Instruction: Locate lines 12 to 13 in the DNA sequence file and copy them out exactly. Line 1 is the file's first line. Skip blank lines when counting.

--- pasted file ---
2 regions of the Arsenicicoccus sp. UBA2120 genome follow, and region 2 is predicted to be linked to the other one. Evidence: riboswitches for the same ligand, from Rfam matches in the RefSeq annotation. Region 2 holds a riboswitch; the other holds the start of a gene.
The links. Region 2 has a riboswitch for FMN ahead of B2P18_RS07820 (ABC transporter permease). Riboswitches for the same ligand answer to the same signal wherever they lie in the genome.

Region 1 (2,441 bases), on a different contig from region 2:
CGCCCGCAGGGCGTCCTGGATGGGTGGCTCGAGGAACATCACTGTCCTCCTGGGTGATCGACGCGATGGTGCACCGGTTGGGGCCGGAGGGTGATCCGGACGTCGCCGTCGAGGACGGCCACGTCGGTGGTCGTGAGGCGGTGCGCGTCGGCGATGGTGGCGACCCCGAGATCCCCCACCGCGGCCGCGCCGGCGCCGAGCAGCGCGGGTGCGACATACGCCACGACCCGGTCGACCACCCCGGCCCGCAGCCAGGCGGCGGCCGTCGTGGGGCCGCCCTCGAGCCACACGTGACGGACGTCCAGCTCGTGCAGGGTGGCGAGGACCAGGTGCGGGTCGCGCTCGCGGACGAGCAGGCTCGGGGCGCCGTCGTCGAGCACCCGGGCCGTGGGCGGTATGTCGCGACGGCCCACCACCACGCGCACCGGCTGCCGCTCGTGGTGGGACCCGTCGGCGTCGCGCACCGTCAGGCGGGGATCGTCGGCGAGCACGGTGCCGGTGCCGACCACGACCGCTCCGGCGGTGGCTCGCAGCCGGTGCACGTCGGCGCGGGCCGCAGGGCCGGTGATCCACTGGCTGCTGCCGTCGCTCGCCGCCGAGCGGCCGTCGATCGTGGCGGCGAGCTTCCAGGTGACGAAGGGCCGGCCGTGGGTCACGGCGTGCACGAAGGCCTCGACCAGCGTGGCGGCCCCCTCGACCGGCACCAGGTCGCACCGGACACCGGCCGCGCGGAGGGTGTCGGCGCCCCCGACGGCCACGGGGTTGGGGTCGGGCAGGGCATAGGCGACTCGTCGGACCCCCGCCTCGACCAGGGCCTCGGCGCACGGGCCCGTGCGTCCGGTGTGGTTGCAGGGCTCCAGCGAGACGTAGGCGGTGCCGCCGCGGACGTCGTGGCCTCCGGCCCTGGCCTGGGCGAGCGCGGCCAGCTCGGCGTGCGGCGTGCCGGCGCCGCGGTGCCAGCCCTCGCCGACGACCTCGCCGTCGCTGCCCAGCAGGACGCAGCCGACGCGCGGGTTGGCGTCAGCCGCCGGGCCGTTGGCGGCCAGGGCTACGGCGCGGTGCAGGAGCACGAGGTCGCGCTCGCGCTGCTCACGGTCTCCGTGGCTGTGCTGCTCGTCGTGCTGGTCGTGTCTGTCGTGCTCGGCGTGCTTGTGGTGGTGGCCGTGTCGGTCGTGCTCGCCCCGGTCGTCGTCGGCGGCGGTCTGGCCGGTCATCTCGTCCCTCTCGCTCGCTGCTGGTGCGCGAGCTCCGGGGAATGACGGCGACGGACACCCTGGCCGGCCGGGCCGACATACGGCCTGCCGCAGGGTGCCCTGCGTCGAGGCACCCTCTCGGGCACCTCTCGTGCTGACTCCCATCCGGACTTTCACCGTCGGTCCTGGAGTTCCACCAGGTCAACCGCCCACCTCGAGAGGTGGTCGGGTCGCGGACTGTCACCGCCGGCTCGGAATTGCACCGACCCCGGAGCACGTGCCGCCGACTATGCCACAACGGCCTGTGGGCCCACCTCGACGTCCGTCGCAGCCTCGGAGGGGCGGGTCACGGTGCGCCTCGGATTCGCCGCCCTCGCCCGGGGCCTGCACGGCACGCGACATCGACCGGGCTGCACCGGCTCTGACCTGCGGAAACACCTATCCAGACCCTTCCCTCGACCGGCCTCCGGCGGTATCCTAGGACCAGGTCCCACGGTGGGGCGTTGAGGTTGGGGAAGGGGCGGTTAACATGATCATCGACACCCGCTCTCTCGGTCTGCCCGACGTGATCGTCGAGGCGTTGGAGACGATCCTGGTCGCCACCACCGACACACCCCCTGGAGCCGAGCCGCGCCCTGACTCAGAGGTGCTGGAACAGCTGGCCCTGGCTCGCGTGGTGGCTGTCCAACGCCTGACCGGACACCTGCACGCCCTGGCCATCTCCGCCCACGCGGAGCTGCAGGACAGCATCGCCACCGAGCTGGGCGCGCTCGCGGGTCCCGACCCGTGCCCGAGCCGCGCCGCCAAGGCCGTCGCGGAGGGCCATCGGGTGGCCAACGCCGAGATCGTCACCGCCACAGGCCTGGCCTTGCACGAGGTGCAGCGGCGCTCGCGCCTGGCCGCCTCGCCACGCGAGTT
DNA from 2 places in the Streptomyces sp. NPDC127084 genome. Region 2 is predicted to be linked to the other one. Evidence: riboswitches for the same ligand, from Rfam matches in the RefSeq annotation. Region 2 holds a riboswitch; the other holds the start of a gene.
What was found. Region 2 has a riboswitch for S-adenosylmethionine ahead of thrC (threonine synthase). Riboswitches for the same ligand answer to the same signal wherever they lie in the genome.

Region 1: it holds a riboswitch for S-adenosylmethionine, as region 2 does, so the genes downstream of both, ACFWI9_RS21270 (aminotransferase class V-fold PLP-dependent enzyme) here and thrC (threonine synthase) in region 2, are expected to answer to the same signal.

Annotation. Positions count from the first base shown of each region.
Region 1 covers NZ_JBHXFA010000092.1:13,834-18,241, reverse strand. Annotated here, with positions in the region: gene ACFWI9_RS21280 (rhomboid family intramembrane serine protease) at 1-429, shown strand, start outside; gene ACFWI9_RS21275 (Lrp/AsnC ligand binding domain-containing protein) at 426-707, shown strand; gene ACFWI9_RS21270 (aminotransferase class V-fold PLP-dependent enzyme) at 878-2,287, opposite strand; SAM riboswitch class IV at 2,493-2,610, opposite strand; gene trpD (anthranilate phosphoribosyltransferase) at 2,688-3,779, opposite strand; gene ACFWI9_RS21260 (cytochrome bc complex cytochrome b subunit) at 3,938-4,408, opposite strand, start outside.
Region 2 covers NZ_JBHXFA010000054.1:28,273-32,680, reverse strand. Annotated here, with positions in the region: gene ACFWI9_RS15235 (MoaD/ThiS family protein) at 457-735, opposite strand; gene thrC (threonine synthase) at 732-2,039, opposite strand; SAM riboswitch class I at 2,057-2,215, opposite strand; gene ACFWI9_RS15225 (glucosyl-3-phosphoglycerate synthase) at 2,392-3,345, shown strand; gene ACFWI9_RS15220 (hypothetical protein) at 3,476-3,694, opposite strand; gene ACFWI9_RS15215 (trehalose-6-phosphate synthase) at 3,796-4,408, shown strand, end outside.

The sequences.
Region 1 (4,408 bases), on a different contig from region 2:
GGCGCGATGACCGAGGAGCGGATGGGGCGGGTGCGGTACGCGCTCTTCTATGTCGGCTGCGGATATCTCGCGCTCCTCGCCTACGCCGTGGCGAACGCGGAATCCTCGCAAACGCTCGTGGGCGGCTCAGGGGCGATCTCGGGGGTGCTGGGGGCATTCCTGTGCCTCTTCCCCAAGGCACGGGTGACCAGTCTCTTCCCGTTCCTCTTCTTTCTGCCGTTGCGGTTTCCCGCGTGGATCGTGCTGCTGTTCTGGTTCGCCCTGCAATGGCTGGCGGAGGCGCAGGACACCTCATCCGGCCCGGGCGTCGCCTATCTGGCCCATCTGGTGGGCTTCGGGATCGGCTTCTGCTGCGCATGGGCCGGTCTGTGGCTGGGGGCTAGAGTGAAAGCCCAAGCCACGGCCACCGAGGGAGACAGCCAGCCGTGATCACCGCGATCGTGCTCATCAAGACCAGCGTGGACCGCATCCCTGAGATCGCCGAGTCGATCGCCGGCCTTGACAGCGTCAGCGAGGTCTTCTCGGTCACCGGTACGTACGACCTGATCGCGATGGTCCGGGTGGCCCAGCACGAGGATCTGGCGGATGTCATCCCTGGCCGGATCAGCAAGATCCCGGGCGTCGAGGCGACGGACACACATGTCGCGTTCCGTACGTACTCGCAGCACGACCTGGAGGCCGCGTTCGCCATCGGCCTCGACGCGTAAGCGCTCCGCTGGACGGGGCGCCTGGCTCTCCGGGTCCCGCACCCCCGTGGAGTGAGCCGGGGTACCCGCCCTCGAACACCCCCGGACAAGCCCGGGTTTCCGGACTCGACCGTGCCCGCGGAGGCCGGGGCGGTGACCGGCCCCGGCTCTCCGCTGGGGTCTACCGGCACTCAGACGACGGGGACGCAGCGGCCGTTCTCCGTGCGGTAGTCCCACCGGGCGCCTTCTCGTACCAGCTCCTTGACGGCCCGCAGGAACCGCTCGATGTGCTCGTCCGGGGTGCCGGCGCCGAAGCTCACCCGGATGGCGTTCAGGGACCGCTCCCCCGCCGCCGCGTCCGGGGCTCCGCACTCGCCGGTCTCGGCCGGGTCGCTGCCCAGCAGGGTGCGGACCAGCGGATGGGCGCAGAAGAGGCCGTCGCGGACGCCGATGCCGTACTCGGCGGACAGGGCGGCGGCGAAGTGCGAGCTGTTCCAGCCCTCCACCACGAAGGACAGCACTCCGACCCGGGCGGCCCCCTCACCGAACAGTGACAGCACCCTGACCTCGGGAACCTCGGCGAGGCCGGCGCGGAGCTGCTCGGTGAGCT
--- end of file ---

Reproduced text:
Region 1 (4,408 bases), on a different contig from region 2:
GGCGCGATGACCGAGGAGCGGATGGGGCGGGTGCGGTACGCGCTCTTCTATGTCGGCTGCGGATATCTCGCGCTCCTCGCCTACGCCGTGGCGAACGCGGAATCCTCGCAAACGCTCGTGGGCGGCTCAGGGGCGATCTCGGGGGTGCTGGGGGCATTCCTGTGCCTCTTCCCCAAGGCACGGGTGACCAGTCTCTTCCCGTTCCTCTTCTTTCTGCCGTTGCGGTTTCCCGCGTGGATCGTGCTGCTGTTCTGGTTCGCCCTGCAATGGCTGGCGGAGGCGCAGGACACCTCATCCGGCCCGGGCGTCGCCTATCTGGCCCATCTGGTGGGCTTCGGGATCGGCTTCTGCTGCGCATGGGCCGGTCTGTGGCTGGGGGCTAGAGTGAAAGCCCAAGCCACGGCCACCGAGGGAGACAGCCAGCCGTGATCACCGCGATCGTGCTCATCAAGACCAGCGTGGACCGCATCCCTGAGATCGCCGAGTCGATCGCCGGCCTTGACAGCGTCAGCGAGGTCTTCTCGGTCACCGGTACGTACGACCTGATCGCGATGGTCCGGGTGGCCCAGCACGAGGATCTGGCGGATGTCATCCCTGGCCGGATCAGCAAGATCCCGGGCGTCGAGGCGACGGACACACATGTCGCGTTCCGTACGTACTCGCAGCACGACCTGGAGGCCGCGTTCGCCATCGGCCTCGACGCGTAAGCGCTCCGCTGGACGGGGCGCCTGGCTCTCCGGGTCCCGCACCCCCGTGGAGTGAGCCGGGGTACCCGCCCTCGAACACCCCCGGACAAGCCCGGGTTTCCGGACTCGACCGTGCCCGCGGAGGCCGGGGCGGTGACCGGCCCCGGCTCTCCGCTGGGGTCTACCGGCACTCAGACGACGGGGACGCAGCGGCCGTTCTCCGTGCGGTAGTCCCACCGGGCGCCTTCTCGTACCAGCTCCTTGACGGCCCGCAGGAACCGCTCGATGTGCTCGTCCGGGGTGCCGGCGCCGAAGCTCACCCGGATGGCGTTCAGGGACCGCTCCCCCGCCGCCGCGTCCGGGGCTCCGCACTCGCCGGTCTCGGCCGGGTCGCTGCCCAGCAGGGTGCGGACCAGCGGATGGGCGCAGAAGAGGCCGTCGCGGACGCCGATGCCGTACTCGGCGGACAGGGCGGCGGCGAAGTGCGAGCTGTTCCAGCCCTCCACCACGAAGGACAGCACTCCGACCCGGGCGGCCCCCTCACCGAACAGTGACAGCACCCTGACCTCGGGAACCTCGGCGAGGCCGGCGCGGAGCTGCTCGGTGAGCT